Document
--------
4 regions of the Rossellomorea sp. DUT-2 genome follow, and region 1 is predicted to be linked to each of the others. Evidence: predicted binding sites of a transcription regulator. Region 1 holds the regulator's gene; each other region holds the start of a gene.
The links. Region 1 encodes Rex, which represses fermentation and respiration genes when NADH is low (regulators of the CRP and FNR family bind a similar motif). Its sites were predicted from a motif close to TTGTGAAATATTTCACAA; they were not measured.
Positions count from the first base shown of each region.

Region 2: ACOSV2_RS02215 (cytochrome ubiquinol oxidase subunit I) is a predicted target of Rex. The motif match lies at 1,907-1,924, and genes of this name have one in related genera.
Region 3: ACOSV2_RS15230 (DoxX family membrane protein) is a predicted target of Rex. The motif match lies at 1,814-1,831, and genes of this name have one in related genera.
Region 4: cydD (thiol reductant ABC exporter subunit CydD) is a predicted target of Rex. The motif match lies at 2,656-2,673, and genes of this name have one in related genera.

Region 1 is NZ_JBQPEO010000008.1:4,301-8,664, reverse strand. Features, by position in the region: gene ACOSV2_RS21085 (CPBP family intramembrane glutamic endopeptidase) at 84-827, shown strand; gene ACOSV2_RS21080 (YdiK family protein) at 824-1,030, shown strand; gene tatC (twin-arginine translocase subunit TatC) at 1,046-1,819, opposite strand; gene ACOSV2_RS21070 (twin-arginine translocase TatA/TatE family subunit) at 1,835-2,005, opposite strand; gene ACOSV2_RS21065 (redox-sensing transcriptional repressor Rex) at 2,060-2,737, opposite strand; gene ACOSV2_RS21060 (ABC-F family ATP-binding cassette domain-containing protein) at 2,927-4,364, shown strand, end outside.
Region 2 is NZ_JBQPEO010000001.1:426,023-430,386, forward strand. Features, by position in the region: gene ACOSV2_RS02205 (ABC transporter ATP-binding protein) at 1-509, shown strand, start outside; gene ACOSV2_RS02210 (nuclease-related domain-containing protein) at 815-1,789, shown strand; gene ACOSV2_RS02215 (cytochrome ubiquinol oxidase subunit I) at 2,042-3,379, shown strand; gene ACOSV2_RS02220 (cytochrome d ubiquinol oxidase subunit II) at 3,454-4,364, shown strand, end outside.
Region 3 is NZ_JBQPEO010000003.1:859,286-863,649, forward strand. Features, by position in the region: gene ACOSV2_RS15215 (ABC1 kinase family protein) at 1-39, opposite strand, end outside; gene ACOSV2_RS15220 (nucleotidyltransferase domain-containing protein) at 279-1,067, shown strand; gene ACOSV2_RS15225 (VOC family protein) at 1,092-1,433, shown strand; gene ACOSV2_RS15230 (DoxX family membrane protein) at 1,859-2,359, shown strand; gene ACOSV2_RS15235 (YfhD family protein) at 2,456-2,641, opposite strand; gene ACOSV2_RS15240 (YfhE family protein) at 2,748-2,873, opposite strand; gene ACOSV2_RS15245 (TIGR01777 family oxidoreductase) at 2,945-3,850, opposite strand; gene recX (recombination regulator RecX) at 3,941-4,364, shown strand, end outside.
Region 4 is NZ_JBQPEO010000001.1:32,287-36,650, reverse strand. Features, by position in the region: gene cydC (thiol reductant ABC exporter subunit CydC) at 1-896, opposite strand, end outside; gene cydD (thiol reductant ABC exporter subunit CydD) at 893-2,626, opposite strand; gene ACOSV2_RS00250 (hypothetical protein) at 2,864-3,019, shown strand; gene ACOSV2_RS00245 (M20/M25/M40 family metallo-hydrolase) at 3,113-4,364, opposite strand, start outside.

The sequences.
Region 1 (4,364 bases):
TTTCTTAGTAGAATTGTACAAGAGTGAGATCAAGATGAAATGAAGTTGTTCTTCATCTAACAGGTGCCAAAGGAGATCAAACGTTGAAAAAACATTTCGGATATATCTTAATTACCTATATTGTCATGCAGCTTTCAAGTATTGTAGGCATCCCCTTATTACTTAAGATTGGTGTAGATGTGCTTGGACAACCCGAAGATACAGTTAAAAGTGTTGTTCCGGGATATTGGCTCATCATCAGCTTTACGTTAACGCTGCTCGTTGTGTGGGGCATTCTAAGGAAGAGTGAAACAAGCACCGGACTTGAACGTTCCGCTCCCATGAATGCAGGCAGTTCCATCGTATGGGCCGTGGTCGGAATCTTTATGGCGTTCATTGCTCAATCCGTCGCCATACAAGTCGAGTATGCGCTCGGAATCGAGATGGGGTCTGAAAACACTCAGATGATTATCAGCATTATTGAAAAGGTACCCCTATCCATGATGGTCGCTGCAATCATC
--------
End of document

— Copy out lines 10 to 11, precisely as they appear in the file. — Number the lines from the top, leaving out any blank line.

Region 4 is NZ_JBQPEO010000001.1:32,287-36,650, reverse strand. Features, by position in the region: gene cydC (thiol reductant ABC exporter subunit CydC) at 1-896, opposite strand, end outside; gene cydD (thiol reductant ABC exporter subunit CydD) at 893-2,626, opposite strand; gene ACOSV2_RS00250 (hypothetical protein) at 2,864-3,019, shown strand; gene ACOSV2_RS00245 (M20/M25/M40 family metallo-hydrolase) at 3,113-4,364, opposite strand, start outside.

The sequences.